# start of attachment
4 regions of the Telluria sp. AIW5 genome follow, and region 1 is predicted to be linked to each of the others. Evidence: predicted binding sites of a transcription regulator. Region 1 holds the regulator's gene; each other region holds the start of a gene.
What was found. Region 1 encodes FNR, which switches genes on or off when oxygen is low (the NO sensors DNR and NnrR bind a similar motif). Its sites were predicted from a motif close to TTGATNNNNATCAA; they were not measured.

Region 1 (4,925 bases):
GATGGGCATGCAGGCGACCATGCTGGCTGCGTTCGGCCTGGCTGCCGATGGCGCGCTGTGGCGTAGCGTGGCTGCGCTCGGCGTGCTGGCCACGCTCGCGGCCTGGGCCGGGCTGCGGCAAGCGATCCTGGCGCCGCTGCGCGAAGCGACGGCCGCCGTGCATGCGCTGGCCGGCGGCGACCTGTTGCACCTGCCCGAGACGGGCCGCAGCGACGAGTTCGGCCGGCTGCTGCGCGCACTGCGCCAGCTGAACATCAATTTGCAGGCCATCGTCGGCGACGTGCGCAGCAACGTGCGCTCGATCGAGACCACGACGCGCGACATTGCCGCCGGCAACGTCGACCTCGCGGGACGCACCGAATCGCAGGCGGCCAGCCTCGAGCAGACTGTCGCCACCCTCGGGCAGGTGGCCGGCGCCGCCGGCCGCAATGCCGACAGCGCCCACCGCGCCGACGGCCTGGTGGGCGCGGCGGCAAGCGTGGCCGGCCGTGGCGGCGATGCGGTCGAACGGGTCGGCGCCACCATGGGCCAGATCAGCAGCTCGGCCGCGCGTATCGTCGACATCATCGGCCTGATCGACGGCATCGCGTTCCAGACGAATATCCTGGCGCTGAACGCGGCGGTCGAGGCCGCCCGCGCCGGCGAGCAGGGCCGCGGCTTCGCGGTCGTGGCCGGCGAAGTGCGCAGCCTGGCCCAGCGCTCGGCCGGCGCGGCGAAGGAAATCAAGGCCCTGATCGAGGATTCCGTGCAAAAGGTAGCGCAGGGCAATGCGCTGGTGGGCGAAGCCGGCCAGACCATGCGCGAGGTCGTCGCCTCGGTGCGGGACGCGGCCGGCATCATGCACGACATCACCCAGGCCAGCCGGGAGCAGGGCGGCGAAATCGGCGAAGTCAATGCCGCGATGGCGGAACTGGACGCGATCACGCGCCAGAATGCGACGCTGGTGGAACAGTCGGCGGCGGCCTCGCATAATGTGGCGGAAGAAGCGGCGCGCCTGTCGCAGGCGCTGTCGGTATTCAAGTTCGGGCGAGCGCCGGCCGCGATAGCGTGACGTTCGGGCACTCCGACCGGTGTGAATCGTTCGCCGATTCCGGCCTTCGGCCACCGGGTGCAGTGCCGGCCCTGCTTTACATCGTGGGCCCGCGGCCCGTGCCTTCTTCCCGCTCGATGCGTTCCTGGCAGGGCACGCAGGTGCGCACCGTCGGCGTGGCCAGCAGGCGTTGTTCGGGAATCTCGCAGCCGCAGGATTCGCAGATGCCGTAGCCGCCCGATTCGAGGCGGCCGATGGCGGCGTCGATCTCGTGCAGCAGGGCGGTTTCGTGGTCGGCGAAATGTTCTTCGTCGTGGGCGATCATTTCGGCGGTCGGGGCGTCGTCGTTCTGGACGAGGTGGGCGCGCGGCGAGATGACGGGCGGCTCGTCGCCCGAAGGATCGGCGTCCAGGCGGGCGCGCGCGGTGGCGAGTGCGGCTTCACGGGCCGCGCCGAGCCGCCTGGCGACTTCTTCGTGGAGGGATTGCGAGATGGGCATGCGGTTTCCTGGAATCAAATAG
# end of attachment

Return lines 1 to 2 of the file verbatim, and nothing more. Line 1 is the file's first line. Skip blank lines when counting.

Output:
4 regions of the Telluria sp. AIW5 genome follow, and region 1 is predicted to be linked to each of the others. Evidence: predicted binding sites of a transcription regulator. Region 1 holds the regulator's gene; each other region holds the start of a gene.
What was found. Region 1 encodes FNR, which switches genes on or off when oxygen is low (the NO sensors DNR and NnrR bind a similar motif). Its sites were predicted from a motif close to TTGATNNNNATCAA; they were not measured.